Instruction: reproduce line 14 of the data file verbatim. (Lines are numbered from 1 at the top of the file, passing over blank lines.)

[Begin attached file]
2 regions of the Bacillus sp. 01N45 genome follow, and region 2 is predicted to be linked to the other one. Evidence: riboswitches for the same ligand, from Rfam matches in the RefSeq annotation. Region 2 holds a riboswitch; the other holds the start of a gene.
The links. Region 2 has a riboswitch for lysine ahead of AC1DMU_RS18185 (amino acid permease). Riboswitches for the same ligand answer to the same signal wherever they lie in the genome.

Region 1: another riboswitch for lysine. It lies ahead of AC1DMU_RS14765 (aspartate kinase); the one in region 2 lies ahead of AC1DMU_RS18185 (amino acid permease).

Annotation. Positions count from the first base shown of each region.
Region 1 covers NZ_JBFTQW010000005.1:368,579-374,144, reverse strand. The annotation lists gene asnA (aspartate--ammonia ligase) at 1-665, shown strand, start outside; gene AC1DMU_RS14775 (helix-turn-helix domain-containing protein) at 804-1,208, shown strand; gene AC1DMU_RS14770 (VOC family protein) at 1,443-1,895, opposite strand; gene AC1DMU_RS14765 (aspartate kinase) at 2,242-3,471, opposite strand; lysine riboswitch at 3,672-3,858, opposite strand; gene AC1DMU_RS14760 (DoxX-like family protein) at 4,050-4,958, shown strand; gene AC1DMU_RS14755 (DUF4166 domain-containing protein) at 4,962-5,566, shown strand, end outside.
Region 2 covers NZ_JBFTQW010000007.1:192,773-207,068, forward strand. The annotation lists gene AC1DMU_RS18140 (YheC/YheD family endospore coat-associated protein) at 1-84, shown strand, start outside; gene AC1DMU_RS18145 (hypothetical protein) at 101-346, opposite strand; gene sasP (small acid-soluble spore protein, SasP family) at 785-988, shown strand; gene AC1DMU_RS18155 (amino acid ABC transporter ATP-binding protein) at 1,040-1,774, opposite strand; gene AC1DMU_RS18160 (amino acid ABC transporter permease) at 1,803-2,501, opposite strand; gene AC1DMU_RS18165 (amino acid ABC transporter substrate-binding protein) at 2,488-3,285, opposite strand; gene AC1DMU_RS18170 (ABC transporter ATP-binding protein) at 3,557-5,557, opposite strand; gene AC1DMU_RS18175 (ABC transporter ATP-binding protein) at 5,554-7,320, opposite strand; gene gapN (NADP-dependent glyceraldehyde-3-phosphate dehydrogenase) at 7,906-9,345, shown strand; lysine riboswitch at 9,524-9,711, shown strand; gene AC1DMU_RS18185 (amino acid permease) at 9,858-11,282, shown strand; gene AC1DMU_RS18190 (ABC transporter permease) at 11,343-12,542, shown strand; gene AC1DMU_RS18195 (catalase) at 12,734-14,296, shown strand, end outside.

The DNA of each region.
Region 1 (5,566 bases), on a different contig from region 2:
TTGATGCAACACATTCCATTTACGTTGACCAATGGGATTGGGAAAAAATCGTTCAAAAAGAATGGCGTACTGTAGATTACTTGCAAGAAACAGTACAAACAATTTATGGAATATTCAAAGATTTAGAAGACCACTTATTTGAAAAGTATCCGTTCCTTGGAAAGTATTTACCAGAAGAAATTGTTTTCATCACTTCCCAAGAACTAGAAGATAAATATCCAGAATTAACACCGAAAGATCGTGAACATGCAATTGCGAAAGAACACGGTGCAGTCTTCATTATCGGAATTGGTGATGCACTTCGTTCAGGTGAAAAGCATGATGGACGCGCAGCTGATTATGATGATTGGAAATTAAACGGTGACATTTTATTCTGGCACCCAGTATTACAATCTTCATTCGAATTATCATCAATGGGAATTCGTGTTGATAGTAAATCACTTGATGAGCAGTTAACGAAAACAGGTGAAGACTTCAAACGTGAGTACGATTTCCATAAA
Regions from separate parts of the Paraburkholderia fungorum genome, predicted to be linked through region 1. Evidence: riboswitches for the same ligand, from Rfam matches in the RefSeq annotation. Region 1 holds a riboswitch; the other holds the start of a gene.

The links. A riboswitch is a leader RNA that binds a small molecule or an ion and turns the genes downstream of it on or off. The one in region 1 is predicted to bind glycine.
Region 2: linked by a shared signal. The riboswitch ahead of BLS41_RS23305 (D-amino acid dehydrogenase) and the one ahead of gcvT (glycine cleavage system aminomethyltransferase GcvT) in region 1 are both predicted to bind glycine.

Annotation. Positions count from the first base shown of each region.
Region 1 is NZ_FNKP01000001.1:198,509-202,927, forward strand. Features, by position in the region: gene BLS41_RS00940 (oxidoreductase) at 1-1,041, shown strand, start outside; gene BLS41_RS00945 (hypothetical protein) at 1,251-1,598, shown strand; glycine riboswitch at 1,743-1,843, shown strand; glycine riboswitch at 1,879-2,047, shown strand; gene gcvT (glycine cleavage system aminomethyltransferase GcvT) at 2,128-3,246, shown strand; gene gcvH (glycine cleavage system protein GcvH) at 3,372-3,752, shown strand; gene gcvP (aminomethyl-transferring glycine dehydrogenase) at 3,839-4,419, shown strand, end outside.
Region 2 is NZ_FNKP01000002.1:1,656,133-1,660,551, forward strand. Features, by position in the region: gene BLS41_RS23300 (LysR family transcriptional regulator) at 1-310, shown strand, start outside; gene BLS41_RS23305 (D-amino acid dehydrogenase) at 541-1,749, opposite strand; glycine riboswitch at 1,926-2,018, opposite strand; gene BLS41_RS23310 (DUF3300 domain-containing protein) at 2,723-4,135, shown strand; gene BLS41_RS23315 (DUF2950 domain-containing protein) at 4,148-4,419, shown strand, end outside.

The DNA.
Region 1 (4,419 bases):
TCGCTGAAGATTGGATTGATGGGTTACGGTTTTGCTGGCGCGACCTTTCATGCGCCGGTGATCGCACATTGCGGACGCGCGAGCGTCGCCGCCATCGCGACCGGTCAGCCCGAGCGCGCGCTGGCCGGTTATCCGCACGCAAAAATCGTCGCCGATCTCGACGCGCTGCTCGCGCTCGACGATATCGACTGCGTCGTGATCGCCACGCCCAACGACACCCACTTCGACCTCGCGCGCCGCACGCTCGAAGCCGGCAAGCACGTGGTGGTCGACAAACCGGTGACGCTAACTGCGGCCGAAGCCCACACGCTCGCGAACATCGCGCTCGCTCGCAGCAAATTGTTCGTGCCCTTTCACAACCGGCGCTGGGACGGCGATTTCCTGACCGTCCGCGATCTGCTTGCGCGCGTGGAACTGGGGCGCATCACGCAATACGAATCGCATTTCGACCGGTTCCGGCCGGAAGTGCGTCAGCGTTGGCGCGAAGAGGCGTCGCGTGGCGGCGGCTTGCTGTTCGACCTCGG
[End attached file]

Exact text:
Region 1 is NZ_FNKP01000001.1:198,509-202,927, forward strand. Features, by position in the region: gene BLS41_RS00940 (oxidoreductase) at 1-1,041, shown strand, start outside; gene BLS41_RS00945 (hypothetical protein) at 1,251-1,598, shown strand; glycine riboswitch at 1,743-1,843, shown strand; glycine riboswitch at 1,879-2,047, shown strand; gene gcvT (glycine cleavage system aminomethyltransferase GcvT) at 2,128-3,246, shown strand; gene gcvH (glycine cleavage system protein GcvH) at 3,372-3,752, shown strand; gene gcvP (aminomethyl-transferring glycine dehydrogenase) at 3,839-4,419, shown strand, end outside.